Cautious Blogging

Alan Bandy, Mark Goodacre, and Jim West discuss a perceived need for “cautious blogging” in light of an article in the Chronicle of Higher Education. The issue is about how blogging may negatively impact one’s reputation. Alan lists pros and cons to blogging, Mark cites a nice passage from another article called “Do Not Fear the Blog”, and Jim opines that the cons listed by Alan are really not so (to which Alan responds in comments). Good observations from all.

Which Middle-Earth race are you?

Tolkien fans will like this. (Thanks to Siris for mentioning.) To Which Race of Middle-Earth Do You Belong? Of the ~18,000 people who have taken this, the breakdown is as follows.

Numenorean — 37% (graceful, dignified, tragic)
Hobbit — 6% (domestic, innocent, agrarian)
Rohirrim — 21% (fierce, courageous, loyal)
Entish — 15% (wise, cautious, resilient)
Dwarvish — 6% (stalwart, possessive, earthy)
Elvish — 16% (ethereal, lyrical, perceptive)

As if I couldn’t predict my results…

Entish
Entish

Apocalyptic fire, modern needs, resurrection

Every so often comes a book that everyone needs to read, and Resurrecting Jesus is one of them. Dale Allison’s sequel to Jesus of Nazareth: Millenarian Prophet is as good its predecessor, and in some ways even better. It consists of six independent essays, each of which builds on and clarifies arguments made in the previous book.

The first essay, “Secularizing Jesus”, argues that the “third quest” for the historical Jesus is a misnomer, owing to chronological snobbery and the fantasy that we are progressive. Allison scores valid points here: many of today’s Jesus-questors are indeed repeating the past, whether for good or bad — and some of them are secularizing Jesus worse than ever before. But there has been more progress in the field than Allison allows. We have a better understanding of ancient Judaism and Mediterranean culture, and have become increasingly diverse in our methodologies. It’s a good essay but rather one-sided.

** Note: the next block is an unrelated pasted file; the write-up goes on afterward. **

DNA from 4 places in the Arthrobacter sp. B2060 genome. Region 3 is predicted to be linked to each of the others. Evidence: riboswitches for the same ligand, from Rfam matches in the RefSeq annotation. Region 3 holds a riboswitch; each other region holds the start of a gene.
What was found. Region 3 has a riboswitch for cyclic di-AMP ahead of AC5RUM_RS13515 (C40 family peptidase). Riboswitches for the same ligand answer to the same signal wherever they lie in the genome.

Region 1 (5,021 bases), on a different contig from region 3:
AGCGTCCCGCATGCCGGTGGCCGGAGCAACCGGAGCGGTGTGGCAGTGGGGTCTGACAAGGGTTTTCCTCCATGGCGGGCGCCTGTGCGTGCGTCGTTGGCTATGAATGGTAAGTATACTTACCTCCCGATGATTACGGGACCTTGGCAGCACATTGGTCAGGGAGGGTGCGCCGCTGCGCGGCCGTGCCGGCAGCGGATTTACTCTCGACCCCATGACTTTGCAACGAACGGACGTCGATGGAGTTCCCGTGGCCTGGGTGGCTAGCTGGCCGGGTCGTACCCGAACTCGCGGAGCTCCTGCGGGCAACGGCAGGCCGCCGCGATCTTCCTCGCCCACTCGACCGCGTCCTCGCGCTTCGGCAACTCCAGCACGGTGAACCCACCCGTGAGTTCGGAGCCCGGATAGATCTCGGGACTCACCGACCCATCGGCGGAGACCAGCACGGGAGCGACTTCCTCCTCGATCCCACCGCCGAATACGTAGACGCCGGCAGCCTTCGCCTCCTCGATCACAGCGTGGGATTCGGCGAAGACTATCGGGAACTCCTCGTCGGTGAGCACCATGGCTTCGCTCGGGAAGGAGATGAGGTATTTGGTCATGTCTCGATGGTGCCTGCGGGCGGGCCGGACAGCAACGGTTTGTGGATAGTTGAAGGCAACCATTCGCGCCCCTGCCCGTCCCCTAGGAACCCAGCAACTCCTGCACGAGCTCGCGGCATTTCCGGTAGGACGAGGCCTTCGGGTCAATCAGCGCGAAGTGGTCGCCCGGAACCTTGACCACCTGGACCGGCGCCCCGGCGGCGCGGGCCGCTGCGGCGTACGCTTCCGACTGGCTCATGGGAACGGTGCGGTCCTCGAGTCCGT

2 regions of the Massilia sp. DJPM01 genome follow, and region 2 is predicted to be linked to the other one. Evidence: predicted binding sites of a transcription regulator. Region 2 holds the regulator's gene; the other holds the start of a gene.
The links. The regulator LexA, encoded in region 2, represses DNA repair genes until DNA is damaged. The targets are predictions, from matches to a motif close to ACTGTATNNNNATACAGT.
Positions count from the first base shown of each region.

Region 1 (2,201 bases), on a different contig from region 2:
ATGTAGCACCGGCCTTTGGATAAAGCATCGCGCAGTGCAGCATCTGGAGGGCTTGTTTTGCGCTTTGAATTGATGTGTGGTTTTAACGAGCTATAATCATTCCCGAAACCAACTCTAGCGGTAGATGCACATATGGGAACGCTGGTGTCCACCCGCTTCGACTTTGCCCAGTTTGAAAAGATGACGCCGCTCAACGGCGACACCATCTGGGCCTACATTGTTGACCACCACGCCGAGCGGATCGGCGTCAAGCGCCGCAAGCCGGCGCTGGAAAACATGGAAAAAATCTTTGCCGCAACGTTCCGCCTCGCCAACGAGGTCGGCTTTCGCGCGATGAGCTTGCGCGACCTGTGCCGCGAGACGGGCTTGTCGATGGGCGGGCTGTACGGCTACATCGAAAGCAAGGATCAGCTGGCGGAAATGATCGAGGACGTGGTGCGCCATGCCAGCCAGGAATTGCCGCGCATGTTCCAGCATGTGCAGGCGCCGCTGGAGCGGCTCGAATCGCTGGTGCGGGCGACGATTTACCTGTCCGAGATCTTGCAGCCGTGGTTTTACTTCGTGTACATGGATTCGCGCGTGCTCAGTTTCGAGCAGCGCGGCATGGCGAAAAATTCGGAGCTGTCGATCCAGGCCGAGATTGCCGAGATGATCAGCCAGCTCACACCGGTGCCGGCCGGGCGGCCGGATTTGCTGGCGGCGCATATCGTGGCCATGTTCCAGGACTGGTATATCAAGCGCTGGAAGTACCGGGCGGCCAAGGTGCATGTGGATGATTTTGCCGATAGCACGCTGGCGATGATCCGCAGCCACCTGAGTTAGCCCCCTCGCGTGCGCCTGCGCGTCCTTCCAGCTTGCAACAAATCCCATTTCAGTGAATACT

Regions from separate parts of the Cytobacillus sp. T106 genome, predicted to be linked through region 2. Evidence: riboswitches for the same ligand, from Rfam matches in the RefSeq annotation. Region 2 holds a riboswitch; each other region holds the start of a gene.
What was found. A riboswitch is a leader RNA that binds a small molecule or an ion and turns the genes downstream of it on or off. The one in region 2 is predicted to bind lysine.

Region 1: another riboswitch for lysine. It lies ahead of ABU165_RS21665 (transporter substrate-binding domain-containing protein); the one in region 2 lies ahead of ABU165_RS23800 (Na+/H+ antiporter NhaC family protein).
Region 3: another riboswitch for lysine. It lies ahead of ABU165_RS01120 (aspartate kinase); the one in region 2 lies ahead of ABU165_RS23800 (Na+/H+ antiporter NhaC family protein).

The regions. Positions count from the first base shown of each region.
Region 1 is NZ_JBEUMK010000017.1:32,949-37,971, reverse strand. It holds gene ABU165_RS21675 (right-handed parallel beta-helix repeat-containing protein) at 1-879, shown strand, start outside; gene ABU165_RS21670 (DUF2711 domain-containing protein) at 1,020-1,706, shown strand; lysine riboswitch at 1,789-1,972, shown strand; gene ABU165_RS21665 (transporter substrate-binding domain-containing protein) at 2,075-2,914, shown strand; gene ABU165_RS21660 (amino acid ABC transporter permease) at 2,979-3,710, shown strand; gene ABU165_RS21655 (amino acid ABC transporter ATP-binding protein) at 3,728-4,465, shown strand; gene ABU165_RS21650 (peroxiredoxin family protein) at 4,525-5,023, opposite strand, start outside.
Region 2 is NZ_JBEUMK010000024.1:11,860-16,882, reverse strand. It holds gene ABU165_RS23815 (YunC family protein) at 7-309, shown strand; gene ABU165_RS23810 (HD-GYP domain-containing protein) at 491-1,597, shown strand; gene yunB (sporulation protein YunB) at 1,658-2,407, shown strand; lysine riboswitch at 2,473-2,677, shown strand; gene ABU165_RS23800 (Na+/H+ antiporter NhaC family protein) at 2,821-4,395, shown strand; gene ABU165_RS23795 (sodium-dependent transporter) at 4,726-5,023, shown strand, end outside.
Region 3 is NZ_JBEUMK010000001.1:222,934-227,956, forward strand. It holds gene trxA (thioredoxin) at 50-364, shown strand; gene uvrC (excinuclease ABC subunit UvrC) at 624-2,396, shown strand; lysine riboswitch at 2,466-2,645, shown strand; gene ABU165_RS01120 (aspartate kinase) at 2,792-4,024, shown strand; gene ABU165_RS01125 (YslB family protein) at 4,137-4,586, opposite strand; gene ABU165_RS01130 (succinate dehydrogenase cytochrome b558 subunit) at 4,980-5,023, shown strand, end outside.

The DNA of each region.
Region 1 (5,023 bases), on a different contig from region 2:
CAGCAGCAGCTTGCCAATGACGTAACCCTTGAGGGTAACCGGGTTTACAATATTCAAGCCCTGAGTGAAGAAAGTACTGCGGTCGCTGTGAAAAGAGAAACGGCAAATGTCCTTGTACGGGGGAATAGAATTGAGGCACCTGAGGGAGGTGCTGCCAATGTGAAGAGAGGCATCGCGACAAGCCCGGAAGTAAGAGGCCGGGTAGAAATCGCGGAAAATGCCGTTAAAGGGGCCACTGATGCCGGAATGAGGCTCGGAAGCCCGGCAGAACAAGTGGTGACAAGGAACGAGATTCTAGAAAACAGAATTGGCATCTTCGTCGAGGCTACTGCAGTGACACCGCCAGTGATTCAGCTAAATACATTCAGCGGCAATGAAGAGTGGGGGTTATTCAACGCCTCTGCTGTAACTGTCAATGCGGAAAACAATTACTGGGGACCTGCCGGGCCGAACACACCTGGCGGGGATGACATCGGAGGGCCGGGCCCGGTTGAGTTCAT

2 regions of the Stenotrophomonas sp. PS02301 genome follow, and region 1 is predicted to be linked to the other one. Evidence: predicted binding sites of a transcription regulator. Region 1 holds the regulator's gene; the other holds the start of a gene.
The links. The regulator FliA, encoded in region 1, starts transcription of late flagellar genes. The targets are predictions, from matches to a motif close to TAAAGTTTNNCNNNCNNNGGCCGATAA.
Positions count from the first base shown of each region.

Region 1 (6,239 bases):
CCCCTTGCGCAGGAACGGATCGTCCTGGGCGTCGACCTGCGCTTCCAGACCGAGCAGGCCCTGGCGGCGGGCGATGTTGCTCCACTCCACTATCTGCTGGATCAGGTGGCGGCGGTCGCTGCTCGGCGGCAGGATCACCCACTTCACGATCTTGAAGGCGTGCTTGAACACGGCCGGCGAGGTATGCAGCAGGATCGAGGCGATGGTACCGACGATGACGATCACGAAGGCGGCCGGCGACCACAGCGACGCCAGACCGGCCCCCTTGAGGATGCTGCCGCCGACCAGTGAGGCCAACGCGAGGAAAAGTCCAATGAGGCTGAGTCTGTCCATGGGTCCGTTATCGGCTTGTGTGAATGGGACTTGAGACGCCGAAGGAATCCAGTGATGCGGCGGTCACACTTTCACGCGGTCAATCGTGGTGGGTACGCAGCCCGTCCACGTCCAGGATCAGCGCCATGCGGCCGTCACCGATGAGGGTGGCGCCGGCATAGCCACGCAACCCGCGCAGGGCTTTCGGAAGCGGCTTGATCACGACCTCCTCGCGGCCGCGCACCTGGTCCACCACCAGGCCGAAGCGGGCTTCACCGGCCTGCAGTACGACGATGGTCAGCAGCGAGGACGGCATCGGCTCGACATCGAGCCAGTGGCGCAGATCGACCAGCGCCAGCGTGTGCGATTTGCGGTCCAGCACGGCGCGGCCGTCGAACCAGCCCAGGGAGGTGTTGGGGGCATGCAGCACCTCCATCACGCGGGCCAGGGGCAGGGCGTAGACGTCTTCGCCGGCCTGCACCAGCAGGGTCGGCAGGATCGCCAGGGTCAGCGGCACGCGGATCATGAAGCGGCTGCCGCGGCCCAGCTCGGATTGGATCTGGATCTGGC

The other five essays, however, are completely excellent and can hardly be done justice in an amazon review. “The Problem of Audience” argues what may seem to be an obvious point, but one which has been given insufficient heed: that Jesus said different things to different people, and didn’t expect the same thing from everyone. (In an interesting anecdote from the preface, Allison says he wrote this particular essay because he had nothing better to do, during two long train rides.)

The third essay, “The Problem of Gehenna”, shows that Jesus more than likely believed in hell and judgment, however unattractive that is. We moderns may see little prospect in reconciling a God of compassion with the same deity who throws people into an apocalyptic incinerator, but that’s no way to guide our interpretation of Jesus: “All of us are bundles of seeming contradictions,” writes Allison, “from which generalization I see no reason to exempt Jesus. It would be unimaginative and foolhardy to subdue him with the straightjacket of consistency.” Consigning people to hell was standard fare in Jesus’ world, and he shows every sign of having done this, especially to his opponents.

Speaking of what’s unattractive provides a segue into the quasi-confessional fourth essay, “Apocalyptic, Polemic, Apologetics”, which addresses what people like and dislike about an apocalyptic Jesus who was wrong about the end. It ends by being surprisingly stronger for its own excursions into theology, and is my favorite after the sixth.